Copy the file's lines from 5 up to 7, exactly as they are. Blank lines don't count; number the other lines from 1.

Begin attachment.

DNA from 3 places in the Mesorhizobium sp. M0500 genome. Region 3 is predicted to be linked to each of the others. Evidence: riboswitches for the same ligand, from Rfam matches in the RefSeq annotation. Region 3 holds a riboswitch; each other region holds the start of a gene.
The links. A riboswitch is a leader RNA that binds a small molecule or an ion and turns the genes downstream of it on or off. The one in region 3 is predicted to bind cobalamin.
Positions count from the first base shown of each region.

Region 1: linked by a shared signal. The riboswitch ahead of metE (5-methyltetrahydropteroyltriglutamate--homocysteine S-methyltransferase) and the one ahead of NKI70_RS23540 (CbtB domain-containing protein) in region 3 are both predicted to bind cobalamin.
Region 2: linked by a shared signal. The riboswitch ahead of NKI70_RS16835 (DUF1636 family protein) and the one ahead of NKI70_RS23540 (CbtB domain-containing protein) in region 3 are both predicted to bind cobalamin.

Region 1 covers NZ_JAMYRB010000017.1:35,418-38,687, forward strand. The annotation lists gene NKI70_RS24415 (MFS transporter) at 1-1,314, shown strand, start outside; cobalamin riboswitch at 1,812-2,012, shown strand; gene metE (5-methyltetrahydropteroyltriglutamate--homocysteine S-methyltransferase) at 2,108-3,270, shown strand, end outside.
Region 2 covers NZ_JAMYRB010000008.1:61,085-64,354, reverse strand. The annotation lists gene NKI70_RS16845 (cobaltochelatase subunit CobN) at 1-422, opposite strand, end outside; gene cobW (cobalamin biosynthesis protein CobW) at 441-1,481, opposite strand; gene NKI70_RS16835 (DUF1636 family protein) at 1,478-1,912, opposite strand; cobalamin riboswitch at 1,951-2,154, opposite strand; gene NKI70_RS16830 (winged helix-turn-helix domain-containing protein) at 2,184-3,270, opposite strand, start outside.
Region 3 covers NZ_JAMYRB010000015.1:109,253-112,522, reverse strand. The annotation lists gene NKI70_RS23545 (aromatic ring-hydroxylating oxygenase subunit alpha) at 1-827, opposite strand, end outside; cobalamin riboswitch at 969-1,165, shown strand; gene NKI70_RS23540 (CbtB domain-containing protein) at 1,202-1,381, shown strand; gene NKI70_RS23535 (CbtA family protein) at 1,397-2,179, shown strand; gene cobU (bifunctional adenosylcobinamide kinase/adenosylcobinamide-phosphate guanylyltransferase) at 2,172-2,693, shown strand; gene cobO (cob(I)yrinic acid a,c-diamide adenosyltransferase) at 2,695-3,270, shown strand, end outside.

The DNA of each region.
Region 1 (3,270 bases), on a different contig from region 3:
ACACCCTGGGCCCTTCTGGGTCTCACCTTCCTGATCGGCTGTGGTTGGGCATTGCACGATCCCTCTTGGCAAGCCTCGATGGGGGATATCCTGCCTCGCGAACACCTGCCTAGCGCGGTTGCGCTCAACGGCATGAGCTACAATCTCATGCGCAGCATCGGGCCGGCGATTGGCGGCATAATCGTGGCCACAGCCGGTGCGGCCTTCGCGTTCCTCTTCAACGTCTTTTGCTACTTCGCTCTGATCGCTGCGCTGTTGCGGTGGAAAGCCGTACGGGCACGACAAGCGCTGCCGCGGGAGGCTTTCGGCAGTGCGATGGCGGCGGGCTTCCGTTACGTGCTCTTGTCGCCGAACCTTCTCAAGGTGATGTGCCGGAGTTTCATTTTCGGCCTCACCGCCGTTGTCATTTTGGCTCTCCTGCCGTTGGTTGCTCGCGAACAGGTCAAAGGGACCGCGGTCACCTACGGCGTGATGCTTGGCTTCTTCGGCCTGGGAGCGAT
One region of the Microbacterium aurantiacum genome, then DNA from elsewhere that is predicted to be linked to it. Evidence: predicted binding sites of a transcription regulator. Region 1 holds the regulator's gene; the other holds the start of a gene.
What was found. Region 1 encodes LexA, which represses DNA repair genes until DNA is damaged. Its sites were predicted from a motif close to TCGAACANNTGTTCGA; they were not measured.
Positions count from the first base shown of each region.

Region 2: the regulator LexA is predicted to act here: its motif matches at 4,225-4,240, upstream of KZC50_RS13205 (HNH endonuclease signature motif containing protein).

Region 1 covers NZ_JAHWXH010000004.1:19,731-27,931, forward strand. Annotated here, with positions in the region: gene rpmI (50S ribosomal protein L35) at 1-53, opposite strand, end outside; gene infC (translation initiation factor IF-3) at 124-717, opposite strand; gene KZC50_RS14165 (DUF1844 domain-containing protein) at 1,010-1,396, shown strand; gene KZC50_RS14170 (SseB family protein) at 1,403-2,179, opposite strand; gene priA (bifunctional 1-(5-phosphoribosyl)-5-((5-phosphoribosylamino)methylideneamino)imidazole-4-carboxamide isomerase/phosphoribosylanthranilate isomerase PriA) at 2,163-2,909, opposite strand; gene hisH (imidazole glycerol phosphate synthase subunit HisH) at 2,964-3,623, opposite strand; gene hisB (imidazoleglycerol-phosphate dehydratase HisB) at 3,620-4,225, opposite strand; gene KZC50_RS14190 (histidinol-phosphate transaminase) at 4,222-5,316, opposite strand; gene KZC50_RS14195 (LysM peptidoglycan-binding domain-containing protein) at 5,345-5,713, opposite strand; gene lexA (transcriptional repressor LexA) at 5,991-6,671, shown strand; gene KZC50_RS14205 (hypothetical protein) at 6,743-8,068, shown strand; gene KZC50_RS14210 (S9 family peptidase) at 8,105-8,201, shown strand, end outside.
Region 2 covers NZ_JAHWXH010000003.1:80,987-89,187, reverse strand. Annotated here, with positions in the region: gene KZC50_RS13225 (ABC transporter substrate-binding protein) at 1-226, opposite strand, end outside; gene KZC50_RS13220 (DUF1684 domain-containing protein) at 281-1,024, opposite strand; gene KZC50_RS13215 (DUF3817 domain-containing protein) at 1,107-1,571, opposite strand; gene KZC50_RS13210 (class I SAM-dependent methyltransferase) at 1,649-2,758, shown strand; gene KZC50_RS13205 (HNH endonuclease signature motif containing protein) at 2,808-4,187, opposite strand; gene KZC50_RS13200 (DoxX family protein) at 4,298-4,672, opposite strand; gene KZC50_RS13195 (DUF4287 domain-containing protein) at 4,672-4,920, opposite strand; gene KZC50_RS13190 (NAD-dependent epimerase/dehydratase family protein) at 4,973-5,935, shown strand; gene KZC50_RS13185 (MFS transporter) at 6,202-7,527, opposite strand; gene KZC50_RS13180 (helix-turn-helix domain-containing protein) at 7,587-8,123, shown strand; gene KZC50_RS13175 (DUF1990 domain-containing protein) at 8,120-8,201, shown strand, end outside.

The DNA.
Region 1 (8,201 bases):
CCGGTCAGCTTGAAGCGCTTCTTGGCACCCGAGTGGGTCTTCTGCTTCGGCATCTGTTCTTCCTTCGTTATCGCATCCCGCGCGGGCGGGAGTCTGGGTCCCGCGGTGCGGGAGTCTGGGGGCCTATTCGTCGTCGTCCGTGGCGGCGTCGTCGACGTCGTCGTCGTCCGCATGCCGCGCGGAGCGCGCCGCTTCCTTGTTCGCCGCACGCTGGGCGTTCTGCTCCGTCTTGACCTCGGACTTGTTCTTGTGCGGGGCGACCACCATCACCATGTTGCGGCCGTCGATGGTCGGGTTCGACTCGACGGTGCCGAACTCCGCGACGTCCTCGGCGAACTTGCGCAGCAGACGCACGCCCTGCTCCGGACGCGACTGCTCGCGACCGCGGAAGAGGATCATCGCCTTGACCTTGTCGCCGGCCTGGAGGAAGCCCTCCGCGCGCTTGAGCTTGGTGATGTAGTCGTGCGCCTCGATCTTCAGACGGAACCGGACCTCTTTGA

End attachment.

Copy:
Region 2: linked by a shared signal. The riboswitch ahead of NKI70_RS16835 (DUF1636 family protein) and the one ahead of NKI70_RS23540 (CbtB domain-containing protein) in region 3 are both predicted to bind cobalamin.

Region 1 covers NZ_JAMYRB010000017.1:35,418-38,687, forward strand. The annotation lists gene NKI70_RS24415 (MFS transporter) at 1-1,314, shown strand, start outside; cobalamin riboswitch at 1,812-2,012, shown strand; gene metE (5-methyltetrahydropteroyltriglutamate--homocysteine S-methyltransferase) at 2,108-3,270, shown strand, end outside.
Region 2 covers NZ_JAMYRB010000008.1:61,085-64,354, reverse strand. The annotation lists gene NKI70_RS16845 (cobaltochelatase subunit CobN) at 1-422, opposite strand, end outside; gene cobW (cobalamin biosynthesis protein CobW) at 441-1,481, opposite strand; gene NKI70_RS16835 (DUF1636 family protein) at 1,478-1,912, opposite strand; cobalamin riboswitch at 1,951-2,154, opposite strand; gene NKI70_RS16830 (winged helix-turn-helix domain-containing protein) at 2,184-3,270, opposite strand, start outside.